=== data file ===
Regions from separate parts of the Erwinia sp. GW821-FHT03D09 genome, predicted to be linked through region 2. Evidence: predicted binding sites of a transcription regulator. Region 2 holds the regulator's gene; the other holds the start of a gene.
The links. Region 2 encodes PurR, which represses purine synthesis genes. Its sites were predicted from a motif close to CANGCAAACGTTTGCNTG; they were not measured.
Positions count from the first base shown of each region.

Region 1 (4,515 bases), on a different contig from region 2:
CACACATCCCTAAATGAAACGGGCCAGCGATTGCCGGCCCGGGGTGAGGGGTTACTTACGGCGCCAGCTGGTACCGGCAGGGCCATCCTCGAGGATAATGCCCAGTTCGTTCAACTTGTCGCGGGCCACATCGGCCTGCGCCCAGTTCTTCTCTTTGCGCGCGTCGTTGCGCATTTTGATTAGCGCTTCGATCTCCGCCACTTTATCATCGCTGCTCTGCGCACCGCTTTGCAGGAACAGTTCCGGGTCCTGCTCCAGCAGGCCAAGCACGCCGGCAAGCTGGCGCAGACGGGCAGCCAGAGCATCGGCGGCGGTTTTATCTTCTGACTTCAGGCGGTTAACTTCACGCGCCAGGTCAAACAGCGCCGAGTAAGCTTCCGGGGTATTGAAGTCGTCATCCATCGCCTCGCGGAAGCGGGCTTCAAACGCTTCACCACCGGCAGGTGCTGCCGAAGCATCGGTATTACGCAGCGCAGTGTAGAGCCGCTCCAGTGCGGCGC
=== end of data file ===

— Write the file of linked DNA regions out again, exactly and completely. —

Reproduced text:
Regions from separate parts of the Erwinia sp. GW821-FHT03D09 genome, predicted to be linked through region 2. Evidence: predicted binding sites of a transcription regulator. Region 2 holds the regulator's gene; the other holds the start of a gene.
The links. Region 2 encodes PurR, which represses purine synthesis genes. Its sites were predicted from a motif close to CANGCAAACGTTTGCNTG; they were not measured.
Positions count from the first base shown of each region.

Region 1 (4,515 bases), on a different contig from region 2:
CACACATCCCTAAATGAAACGGGCCAGCGATTGCCGGCCCGGGGTGAGGGGTTACTTACGGCGCCAGCTGGTACCGGCAGGGCCATCCTCGAGGATAATGCCCAGTTCGTTCAACTTGTCGCGGGCCACATCGGCCTGCGCCCAGTTCTTCTCTTTGCGCGCGTCGTTGCGCATTTTGATTAGCGCTTCGATCTCCGCCACTTTATCATCGCTGCTCTGCGCACCGCTTTGCAGGAACAGTTCCGGGTCCTGCTCCAGCAGGCCAAGCACGCCGGCAAGCTGGCGCAGACGGGCAGCCAGAGCATCGGCGGCGGTTTTATCTTCTGACTTCAGGCGGTTAACTTCACGCGCCAGGTCAAACAGCGCCGAGTAAGCTTCCGGGGTATTGAAGTCGTCATCCATCGCCTCGCGGAAGCGGGCTTCAAACGCTTCACCACCGGCAGGTGCTGCCGAAGCATCGGTATTACGCAGCGCAGTGTAGAGCCGCTCCAGTGCGGCGC